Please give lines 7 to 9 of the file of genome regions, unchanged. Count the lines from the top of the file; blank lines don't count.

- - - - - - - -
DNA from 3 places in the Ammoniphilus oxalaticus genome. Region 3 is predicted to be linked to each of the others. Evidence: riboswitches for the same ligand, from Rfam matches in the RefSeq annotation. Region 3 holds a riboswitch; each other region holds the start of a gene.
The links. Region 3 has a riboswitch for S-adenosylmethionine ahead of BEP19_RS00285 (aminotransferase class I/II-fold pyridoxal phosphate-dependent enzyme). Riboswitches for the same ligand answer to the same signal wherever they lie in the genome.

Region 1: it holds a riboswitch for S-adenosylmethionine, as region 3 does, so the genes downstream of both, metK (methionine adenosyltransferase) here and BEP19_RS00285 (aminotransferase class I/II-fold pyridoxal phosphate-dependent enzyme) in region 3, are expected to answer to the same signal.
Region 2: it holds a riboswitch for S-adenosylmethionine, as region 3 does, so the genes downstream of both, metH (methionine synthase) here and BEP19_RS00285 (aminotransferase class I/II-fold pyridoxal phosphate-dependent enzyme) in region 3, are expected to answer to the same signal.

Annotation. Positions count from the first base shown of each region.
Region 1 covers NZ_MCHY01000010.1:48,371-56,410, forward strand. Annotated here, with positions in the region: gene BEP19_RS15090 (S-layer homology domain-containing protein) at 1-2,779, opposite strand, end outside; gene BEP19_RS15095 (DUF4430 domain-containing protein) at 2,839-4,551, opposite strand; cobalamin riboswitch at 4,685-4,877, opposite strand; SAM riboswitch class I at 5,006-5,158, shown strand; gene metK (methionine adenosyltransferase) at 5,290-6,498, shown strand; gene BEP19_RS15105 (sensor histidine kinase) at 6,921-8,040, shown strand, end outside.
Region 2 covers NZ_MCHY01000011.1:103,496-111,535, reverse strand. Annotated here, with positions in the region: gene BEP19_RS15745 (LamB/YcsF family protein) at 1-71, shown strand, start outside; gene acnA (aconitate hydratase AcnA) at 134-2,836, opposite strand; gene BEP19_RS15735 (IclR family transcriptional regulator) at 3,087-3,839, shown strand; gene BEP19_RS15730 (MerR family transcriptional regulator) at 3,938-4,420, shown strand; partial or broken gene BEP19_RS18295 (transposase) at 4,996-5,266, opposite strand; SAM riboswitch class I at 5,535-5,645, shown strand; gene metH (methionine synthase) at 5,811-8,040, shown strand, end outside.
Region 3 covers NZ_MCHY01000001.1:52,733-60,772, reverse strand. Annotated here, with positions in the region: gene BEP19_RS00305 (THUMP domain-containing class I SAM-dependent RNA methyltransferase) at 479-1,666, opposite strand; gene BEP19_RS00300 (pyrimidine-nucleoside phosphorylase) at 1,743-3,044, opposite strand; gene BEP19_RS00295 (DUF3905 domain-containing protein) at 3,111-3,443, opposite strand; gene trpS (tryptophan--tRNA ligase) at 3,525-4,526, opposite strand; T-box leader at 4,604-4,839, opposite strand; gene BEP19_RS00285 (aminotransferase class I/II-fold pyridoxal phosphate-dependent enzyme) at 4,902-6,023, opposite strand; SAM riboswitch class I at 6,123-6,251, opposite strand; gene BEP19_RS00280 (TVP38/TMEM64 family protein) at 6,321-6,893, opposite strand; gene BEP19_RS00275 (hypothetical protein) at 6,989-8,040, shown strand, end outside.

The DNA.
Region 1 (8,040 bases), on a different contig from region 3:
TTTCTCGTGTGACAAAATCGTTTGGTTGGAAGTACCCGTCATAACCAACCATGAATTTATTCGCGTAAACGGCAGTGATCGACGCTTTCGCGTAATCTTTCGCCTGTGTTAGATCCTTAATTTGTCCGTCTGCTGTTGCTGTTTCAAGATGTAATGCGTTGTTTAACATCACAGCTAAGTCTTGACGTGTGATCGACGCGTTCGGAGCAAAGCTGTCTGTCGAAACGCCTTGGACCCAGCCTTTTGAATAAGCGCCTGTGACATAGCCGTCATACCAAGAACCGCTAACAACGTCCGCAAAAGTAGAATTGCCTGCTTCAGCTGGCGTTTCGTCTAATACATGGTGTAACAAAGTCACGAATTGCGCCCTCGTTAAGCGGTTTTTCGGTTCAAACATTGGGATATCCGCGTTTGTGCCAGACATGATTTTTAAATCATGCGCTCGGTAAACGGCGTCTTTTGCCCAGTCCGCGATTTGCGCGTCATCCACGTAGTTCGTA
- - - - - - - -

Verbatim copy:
Region 2 covers NZ_MCHY01000011.1:103,496-111,535, reverse strand. Annotated here, with positions in the region: gene BEP19_RS15745 (LamB/YcsF family protein) at 1-71, shown strand, start outside; gene acnA (aconitate hydratase AcnA) at 134-2,836, opposite strand; gene BEP19_RS15735 (IclR family transcriptional regulator) at 3,087-3,839, shown strand; gene BEP19_RS15730 (MerR family transcriptional regulator) at 3,938-4,420, shown strand; partial or broken gene BEP19_RS18295 (transposase) at 4,996-5,266, opposite strand; SAM riboswitch class I at 5,535-5,645, shown strand; gene metH (methionine synthase) at 5,811-8,040, shown strand, end outside.
Region 3 covers NZ_MCHY01000001.1:52,733-60,772, reverse strand. Annotated here, with positions in the region: gene BEP19_RS00305 (THUMP domain-containing class I SAM-dependent RNA methyltransferase) at 479-1,666, opposite strand; gene BEP19_RS00300 (pyrimidine-nucleoside phosphorylase) at 1,743-3,044, opposite strand; gene BEP19_RS00295 (DUF3905 domain-containing protein) at 3,111-3,443, opposite strand; gene trpS (tryptophan--tRNA ligase) at 3,525-4,526, opposite strand; T-box leader at 4,604-4,839, opposite strand; gene BEP19_RS00285 (aminotransferase class I/II-fold pyridoxal phosphate-dependent enzyme) at 4,902-6,023, opposite strand; SAM riboswitch class I at 6,123-6,251, opposite strand; gene BEP19_RS00280 (TVP38/TMEM64 family protein) at 6,321-6,893, opposite strand; gene BEP19_RS00275 (hypothetical protein) at 6,989-8,040, shown strand, end outside.

The DNA.